Resumption of Executive Order No. 3 Implementation in Northern Uganda Post-Quarantine

Gulu. The implementation of Executive Order Number 3 is set to resume in Northern Uganda once the government lifts the animal quarantine in certain parts of the country, revealed State Minister for Northern Uganda, Dr. Kenneth Omona.

Executive Order No. 3, issued by President Museveni in May last year, aims to address illegal land acquisition by migrant cattle keepers, commonly known as Balaalo, and mitigate environmental injustices in Northern Uganda. The implementation began in November last year but stalled early this year in several districts.

Dr. Omona informed stakeholders at a meeting in Gulu City on Friday that the national quarantine imposed on animal movement by the Ministry of Agriculture, following an outbreak of Foot-and-Mouth Disease (FMD) in over 20 districts, had disrupted the eviction exercise. The quarantine was enforced in February this year to curb the spread of the highly contagious disease affecting cloven-hoofed animals.

Omona assured local leaders in Northern Uganda that Executive Order No. 3 remains in effect and will resume immediately once the animal movement quarantine is lifted. While he did not provide an exact date, Omona noted that President Museveni is expected to meet with the technical team involved in the Order’s implementation soon.

However, Anthony Akol, the Member of Parliament for Kilak North, criticized the government’s handling of the situation. He pointed out that despite the quarantine, several trucks carrying cattle continue to move out of the region, questioning the government’s commitment to the eviction of the Balaalo.

According to government statistics, by November last year, there were an estimated 8,000 noncompliant migrant cattle keepers illegally occupying land in Northern Uganda. During a stakeholders’ engagement meeting, leaders from Acholi, Bukedi, Lango, West Nile, and Elgon regions highlighted various issues contributing to the region’s poverty, calling for urgent government intervention.

The Ministry of Finance, Planning, and Economic Development’s 2021 poverty status report, released in February last year, ranks Northern Uganda among the poorest regions in the country, with Acholi being the most affected, followed by Karamoja.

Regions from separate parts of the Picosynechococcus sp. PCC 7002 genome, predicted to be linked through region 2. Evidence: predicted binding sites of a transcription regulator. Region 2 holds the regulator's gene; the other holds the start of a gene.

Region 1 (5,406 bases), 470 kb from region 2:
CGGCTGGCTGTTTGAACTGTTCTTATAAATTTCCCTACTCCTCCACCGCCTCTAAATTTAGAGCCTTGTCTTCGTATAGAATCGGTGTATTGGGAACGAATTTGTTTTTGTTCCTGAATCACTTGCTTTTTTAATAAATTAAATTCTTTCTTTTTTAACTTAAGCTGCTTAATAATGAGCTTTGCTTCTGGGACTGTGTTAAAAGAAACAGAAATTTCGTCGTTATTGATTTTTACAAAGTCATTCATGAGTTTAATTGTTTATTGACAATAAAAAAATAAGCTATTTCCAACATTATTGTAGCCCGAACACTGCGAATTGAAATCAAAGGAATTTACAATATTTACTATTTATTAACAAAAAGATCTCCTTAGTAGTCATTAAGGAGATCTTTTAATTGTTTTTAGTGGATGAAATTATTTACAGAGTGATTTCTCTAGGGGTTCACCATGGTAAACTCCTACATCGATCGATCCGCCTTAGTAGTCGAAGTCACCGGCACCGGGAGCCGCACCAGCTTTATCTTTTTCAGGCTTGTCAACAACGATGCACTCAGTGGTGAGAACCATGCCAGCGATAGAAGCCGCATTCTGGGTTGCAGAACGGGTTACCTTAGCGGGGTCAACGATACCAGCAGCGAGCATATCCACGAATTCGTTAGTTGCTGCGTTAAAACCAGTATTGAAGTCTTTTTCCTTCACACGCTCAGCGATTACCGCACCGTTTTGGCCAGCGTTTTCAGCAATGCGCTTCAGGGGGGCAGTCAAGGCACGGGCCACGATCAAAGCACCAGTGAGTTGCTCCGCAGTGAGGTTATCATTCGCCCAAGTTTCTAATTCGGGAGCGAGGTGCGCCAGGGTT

Emmanuel Orach, the Nwoya District Chairperson, outlined pressing challenges, including the slow progress of the Presidential four-acre model initiative, human-wildlife conflicts near National Parks, and the high cost of land preparation for farmers. He emphasized the need to enhance farmers’ capacity in value addition to reduce revenue loss to middlemen.

Dr. Omona acknowledged the alarming poverty status in Northern Uganda and urged religious and cultural leaders to collaborate with the government to combat this issue. He suggested introducing perennial cash crops in Northern Uganda, similar to initiatives in other regions promoting tea and coffee cultivation.

Prime Minister Robinah Nabbanja, who officiated the stakeholder meeting, reassured leaders that the government is committed to prioritizing affirmative action programs to address poverty in Northern Uganda. She announced the forthcoming reintroduction of the Northern Uganda Social Action Fund Phase Four (NUSAF4), which will focus solely on livelihood support rather than infrastructure development, as seen in NUSAF Phase 3.

NUSAF 4, set to launch in July this year with funding of US$ 250 million in loans and US$ 40 million in grants over five years, aims to provide a lifeline to over 39% of the region’s population living in poverty. The program will support 4,064 parishes, 667,000 households, and 31 million beneficiaries, with an expected 21,000 self-employment enterprises to be created for youth beneficiaries.

Source URN

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